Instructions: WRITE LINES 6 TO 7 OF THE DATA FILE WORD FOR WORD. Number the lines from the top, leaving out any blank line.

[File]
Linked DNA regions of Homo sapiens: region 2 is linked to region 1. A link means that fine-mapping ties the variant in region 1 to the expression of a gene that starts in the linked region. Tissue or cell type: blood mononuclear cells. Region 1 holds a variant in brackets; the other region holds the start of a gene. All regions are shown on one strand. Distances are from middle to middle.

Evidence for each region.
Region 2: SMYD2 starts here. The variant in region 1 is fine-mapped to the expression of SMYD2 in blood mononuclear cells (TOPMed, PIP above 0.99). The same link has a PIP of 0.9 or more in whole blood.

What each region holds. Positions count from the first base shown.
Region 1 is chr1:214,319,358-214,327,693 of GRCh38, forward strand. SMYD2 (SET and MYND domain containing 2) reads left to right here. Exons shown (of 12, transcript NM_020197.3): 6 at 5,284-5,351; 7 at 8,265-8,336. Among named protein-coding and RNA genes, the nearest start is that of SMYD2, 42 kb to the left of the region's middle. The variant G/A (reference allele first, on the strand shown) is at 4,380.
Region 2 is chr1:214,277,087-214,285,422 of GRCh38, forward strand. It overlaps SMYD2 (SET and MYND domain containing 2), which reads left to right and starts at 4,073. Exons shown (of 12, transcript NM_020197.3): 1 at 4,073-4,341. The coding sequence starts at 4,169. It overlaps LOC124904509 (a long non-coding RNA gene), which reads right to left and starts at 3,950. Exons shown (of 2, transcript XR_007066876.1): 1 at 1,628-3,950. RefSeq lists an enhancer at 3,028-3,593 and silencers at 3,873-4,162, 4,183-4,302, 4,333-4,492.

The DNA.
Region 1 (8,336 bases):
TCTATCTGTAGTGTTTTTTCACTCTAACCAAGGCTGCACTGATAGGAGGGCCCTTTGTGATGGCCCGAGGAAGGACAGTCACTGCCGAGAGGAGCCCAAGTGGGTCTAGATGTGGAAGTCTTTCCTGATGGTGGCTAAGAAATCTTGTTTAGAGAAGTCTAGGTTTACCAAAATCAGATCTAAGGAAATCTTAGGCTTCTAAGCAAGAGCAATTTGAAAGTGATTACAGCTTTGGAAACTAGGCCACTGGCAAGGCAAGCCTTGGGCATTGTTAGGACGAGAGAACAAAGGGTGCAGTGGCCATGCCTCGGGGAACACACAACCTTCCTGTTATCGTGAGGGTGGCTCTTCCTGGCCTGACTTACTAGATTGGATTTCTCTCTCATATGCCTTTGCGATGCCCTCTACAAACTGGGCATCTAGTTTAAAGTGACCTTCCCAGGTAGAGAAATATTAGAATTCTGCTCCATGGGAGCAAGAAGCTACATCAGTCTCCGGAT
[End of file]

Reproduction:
Region 2 is chr1:214,277,087-214,285,422 of GRCh38, forward strand. It overlaps SMYD2 (SET and MYND domain containing 2), which reads left to right and starts at 4,073. Exons shown (of 12, transcript NM_020197.3): 1 at 4,073-4,341. The coding sequence starts at 4,169. It overlaps LOC124904509 (a long non-coding RNA gene), which reads right to left and starts at 3,950. Exons shown (of 2, transcript XR_007066876.1): 1 at 1,628-3,950. RefSeq lists an enhancer at 3,028-3,593 and silencers at 3,873-4,162, 4,183-4,302, 4,333-4,492.

The DNA.